Military Diseases and Conditions of Interest

Last Updated: August 22, 2023
Scientist holding Petri dish

​​​​​​​​​​Information on diseases that impact the military family such as influenza and infectious respiratory illnesses, vector-borne diseases such as Lyme, new or emerging conditions such as COVID-19 and mpox, and others tracked by the military such as rabies, hepatitis, Ebola and Zika virus.

​​What's New? 

  • Updated ​Military Reportable Medical Events (RMEs) Poster​ (Aug 2023): this quick reference helps staff in military medical facilities remember what conditions need to be reported in DRSi (see below) for military public health notification and surveillance. The 2023 Poster changes to the previous (2020) version include: there are now 71 conditions listed - includes the addition of Babesiosis, COVID-19 Associated Hospitalization or Death, and *Lead Poisoning (Pediatric) events. The (Oct 2022) Armed Forces Reportable Medical Events ​Guidelines and Case DefinitionsExternal Link​ document provides the​ specific reporting guidance for 70 conditions, while the *guidance for Lead Poisoning (Pediatric) events is contained in the AFHSD Lead Poisoning, Pediatric reporting guidanceExternal Link (made a reportable event in 2022, guidance updated 2021 to address CDC's updated 3.5 ug/dL blood lead level). ​


Military health system data is monitored for several infectious diseases that especially impact the military population and can detract from military readiness - this is referred to as disease surveillance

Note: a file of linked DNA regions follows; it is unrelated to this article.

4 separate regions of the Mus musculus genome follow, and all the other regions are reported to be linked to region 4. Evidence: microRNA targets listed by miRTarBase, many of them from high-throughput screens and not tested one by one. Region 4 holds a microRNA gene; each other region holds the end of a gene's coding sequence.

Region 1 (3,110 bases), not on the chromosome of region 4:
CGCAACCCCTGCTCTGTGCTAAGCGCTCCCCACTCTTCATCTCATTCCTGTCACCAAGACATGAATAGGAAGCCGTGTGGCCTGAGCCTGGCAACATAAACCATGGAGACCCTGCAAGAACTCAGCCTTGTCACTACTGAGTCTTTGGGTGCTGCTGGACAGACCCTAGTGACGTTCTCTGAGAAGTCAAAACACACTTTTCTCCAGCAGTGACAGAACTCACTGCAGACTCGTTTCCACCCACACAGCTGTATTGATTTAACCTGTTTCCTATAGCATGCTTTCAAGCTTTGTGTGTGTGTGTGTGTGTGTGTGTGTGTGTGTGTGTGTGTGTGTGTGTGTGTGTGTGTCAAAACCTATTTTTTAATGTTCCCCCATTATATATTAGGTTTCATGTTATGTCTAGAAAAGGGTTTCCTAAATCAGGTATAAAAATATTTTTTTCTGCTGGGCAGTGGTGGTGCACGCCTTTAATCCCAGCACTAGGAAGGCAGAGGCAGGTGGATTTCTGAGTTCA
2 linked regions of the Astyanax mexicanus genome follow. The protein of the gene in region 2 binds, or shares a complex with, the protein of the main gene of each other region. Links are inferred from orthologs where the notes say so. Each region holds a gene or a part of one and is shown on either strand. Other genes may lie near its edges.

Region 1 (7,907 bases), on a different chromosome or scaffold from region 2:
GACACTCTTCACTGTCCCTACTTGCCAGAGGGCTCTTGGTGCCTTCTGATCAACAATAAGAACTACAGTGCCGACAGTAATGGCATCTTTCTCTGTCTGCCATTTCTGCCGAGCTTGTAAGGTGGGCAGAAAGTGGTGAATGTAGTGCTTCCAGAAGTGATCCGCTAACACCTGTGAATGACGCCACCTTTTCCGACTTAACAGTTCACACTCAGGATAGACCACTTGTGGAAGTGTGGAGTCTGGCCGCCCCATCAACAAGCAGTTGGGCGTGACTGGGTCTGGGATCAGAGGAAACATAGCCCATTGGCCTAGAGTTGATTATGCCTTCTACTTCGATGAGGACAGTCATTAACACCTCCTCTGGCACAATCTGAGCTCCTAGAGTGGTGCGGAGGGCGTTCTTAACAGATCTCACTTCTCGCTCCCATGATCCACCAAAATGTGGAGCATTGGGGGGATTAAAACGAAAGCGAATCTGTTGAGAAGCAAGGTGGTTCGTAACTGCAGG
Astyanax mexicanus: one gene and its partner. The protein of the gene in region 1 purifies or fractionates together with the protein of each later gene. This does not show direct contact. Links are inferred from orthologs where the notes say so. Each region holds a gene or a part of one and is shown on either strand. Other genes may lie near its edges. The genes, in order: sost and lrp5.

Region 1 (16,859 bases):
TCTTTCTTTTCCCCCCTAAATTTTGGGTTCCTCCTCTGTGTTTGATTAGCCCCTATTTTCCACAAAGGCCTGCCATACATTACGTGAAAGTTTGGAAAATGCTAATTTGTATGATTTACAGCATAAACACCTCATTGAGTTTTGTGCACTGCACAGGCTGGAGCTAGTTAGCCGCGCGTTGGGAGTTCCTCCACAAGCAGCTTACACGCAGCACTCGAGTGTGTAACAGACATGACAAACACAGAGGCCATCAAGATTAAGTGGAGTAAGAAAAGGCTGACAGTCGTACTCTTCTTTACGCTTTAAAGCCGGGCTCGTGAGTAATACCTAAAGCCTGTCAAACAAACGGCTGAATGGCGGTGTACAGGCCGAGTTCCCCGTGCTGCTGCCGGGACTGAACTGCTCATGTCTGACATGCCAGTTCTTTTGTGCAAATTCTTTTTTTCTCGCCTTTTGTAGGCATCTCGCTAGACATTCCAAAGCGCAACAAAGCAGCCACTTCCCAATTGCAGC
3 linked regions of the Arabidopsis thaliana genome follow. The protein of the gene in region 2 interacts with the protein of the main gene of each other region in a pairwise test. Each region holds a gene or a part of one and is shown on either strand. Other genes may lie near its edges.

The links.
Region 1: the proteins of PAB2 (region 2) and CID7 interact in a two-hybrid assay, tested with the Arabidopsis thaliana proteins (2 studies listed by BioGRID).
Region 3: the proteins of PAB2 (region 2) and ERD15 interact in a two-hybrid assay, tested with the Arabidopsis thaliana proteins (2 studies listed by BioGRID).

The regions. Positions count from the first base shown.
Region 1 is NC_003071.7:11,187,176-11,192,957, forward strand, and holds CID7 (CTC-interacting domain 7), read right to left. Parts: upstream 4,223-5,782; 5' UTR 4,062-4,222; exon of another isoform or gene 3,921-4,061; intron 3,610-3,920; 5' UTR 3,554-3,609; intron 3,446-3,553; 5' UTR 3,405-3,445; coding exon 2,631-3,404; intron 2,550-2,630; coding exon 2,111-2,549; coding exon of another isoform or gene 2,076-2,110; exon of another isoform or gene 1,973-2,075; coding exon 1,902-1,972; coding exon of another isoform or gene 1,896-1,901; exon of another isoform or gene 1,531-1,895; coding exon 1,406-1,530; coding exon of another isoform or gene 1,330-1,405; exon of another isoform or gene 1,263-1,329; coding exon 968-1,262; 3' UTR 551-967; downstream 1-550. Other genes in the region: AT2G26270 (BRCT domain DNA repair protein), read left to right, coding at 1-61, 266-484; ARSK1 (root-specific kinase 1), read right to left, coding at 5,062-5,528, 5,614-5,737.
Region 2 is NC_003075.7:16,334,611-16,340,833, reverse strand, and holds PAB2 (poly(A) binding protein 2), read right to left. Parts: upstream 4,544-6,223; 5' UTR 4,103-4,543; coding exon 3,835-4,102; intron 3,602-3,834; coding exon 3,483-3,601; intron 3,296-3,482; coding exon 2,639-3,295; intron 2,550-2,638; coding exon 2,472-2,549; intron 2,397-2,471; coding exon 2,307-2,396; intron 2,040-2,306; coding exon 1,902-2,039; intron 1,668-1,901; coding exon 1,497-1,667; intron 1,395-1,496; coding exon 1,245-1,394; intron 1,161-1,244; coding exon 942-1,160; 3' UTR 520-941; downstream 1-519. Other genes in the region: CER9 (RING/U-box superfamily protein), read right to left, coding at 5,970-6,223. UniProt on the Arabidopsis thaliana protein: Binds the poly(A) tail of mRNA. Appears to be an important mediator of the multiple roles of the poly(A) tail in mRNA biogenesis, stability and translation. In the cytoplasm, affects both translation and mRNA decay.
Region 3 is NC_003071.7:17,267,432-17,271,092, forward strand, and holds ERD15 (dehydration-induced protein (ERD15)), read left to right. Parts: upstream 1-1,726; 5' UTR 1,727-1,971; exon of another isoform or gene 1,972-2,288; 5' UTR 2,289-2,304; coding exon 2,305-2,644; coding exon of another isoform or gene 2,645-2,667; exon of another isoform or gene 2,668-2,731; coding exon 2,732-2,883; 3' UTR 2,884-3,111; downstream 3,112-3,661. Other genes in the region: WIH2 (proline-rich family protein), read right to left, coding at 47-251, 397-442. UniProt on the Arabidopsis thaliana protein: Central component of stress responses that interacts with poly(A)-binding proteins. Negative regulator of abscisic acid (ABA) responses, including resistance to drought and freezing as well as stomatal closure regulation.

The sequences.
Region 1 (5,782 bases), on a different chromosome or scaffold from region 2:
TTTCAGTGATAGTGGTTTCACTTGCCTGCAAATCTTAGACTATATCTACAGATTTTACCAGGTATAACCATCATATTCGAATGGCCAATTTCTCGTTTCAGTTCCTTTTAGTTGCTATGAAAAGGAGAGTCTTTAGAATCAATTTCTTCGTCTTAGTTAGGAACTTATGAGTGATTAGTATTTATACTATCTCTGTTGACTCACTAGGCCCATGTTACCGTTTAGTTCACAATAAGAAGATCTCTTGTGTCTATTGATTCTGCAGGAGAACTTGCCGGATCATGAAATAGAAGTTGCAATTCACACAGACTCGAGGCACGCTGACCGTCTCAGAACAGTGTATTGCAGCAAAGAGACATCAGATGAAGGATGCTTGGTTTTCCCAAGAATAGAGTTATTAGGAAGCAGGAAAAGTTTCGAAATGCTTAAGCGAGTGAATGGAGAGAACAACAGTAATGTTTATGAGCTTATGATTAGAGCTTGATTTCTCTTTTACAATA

Disease surveillance can help identify potential clusters or outbreaks among Service Members and beneficiaries. This helps to identify ways to limit the spread and severity of disease outbreaks, as well as ways to prevent future occurrences. 

Surveillance data is primarily from the Disease Reporting Surveillance internet system, or DRSi, which military medical facilities are required to use to capture all cases that meet the criteria of a Reportable Medical Event, or RME. It is important that medical facilities report cases to this system to ensure accurate data about disease trends. 

While data for diseases such as COVID, sexually transmitted infections and monkeypox are not publicly accessible, military disease surveillance reports are available for: